Every year on this day I hear a lot of nonsense about St. Patrick, chiefly that he was some kind of colonial imperialist who imposed a foreign faith on the people of Ireland.
That simply isn’t true.
The conversion of Ireland was bloodless and couldn’t have been less forcible. Patrick introduced spiritual ideas to the Irish people that they fell in love with, subsumed and adapted to their own culture and religious values. It was a syncretic fusion of beliefs that, for a time, produced wonders.
For hundreds of years, Celtic Christianity flourished independently of Roman authority, a unique spiritual hybrid of ancient Christianity and Irish pagan beliefs, each enriching the other. With so little interference from the Church hierarchy, the Irish developed an indigenous Christian faith of their own: earthy yet cosmic, playful yet deeply mystical, adventurous, reverential of nature, and informed by the wild spirit of the island. Out of this tradition came many legendary spiritual adventurers, clowns, ascetics, saints and scholars. There was an absolute explosion of spiritual genius in Ireland at this time.
On a cultural level, early Celtic Christianity revolved around monasteries, and around these monasteries revolved communities, eating, drinking, partying, praying, having children, studying and dying in the orbit of their spiritual centres. A uniquely progressive justice system was created and there was an increase in the stature of women that, while far from modern standards, was highly advanced for the ancient world.
When the Dark Ages consumed Europe, Ireland remained untouched and these monastic communities became responsible for the preservation of the great texts of European culture, both Christian and pagan. Later, these adventurer-monks entered Europe and started monasteries where they re-taught the European people their own classical traditions.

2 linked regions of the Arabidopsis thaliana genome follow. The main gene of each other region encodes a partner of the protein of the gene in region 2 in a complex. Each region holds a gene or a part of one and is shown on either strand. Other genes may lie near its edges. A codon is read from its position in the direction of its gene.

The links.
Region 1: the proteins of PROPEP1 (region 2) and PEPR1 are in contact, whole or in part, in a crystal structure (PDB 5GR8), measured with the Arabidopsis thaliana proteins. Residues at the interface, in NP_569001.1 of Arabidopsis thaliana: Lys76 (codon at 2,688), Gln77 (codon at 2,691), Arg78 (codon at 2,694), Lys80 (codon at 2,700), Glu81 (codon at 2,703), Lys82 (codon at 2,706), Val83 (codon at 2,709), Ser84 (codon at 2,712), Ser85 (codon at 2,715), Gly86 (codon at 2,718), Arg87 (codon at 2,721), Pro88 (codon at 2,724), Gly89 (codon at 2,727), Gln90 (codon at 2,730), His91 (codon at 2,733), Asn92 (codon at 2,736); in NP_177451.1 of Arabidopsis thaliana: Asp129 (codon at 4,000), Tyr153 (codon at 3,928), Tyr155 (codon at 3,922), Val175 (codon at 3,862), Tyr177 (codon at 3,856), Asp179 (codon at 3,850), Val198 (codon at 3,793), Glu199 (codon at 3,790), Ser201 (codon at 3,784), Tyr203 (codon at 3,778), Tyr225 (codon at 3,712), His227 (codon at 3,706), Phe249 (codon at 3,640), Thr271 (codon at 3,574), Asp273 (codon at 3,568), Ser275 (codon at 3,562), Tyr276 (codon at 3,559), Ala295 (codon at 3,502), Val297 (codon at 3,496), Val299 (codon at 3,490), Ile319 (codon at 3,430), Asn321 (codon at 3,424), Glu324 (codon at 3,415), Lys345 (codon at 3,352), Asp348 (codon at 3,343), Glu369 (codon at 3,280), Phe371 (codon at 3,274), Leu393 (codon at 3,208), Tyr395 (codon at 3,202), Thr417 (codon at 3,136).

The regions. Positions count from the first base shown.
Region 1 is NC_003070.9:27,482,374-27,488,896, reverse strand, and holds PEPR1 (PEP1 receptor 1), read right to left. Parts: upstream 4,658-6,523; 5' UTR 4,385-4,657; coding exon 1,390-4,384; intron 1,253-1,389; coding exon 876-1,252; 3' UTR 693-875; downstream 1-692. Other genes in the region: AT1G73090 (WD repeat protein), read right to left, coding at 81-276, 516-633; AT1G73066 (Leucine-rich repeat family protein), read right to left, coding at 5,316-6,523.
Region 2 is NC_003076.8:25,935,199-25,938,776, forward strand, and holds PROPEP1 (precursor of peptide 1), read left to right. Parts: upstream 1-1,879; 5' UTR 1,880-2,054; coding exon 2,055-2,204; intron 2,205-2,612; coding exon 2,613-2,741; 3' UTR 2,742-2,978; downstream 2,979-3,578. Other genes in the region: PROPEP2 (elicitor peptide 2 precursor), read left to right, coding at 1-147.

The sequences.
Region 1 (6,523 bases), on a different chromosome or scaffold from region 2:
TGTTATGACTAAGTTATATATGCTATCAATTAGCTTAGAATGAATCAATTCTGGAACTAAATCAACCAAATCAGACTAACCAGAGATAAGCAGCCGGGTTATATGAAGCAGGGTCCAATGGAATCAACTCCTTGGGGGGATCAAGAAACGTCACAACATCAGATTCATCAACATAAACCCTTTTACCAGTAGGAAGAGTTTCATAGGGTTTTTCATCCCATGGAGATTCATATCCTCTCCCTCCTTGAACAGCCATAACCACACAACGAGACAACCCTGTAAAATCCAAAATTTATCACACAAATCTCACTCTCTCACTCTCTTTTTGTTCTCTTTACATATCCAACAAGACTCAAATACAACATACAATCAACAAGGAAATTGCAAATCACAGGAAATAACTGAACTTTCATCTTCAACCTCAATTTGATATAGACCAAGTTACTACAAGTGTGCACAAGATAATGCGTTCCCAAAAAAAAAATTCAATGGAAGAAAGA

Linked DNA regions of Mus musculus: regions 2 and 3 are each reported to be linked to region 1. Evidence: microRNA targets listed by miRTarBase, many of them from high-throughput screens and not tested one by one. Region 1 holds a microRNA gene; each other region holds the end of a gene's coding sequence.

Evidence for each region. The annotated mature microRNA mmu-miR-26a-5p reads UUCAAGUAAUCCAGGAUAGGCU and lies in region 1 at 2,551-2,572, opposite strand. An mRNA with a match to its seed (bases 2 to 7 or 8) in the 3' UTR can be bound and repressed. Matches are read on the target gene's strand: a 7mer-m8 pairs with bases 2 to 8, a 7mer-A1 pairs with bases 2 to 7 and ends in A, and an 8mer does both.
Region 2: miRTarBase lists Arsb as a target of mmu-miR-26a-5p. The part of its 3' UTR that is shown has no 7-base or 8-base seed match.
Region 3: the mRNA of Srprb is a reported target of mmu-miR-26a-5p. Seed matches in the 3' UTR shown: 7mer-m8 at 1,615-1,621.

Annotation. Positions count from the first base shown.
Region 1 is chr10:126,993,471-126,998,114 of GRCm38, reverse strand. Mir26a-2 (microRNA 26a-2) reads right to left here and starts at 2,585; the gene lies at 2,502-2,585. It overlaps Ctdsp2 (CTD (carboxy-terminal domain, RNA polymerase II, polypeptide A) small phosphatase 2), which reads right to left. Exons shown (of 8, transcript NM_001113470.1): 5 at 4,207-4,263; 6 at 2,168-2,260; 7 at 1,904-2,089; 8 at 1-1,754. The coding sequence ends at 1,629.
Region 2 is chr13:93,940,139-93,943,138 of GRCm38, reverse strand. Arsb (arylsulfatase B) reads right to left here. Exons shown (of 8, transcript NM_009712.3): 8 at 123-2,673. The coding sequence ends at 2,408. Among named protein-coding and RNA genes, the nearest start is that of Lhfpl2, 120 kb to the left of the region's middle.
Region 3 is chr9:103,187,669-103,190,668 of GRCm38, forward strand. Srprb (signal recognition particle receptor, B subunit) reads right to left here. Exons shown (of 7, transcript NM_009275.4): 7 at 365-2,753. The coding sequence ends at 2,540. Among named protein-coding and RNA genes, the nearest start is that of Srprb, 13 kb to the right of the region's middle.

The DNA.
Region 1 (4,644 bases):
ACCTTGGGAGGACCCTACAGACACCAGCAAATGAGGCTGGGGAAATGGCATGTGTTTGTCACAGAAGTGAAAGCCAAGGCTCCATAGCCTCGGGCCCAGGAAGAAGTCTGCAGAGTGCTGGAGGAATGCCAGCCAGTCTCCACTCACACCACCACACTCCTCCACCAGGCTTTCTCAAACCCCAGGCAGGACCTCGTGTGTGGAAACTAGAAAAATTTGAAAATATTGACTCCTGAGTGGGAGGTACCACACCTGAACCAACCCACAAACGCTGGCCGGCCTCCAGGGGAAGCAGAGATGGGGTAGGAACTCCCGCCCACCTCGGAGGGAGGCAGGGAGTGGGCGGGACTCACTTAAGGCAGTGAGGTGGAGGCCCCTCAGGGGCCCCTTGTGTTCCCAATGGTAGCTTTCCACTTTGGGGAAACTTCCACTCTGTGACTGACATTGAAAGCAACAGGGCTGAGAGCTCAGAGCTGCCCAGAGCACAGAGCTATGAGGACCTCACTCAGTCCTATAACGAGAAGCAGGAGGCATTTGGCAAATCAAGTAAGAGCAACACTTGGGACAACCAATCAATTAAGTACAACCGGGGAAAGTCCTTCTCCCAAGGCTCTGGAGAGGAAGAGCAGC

In time, outside influences put an end to the unique spiritual hybrid that was Celtic Christianity. The Roman Church asserted control over this beautiful satellite that had found its own orbit, and pulled it back in. And the world lost an amazing religious movement that combined the best traits of paganism and early Christianity.
One of course could argue that cultures should just leave each other alone, but that’s not what human beings do. We share, merge, split apart, adapt …. certainly the Irish didn’t leave the mainland alone: Patrick was familiar with Ireland because he spent his boyhood there as a slave of the Celts.
I encourage anyone who has come to accept a black-and-white version of this story to do some serious research. It is fascinating stuff and St. Patrick was a great man.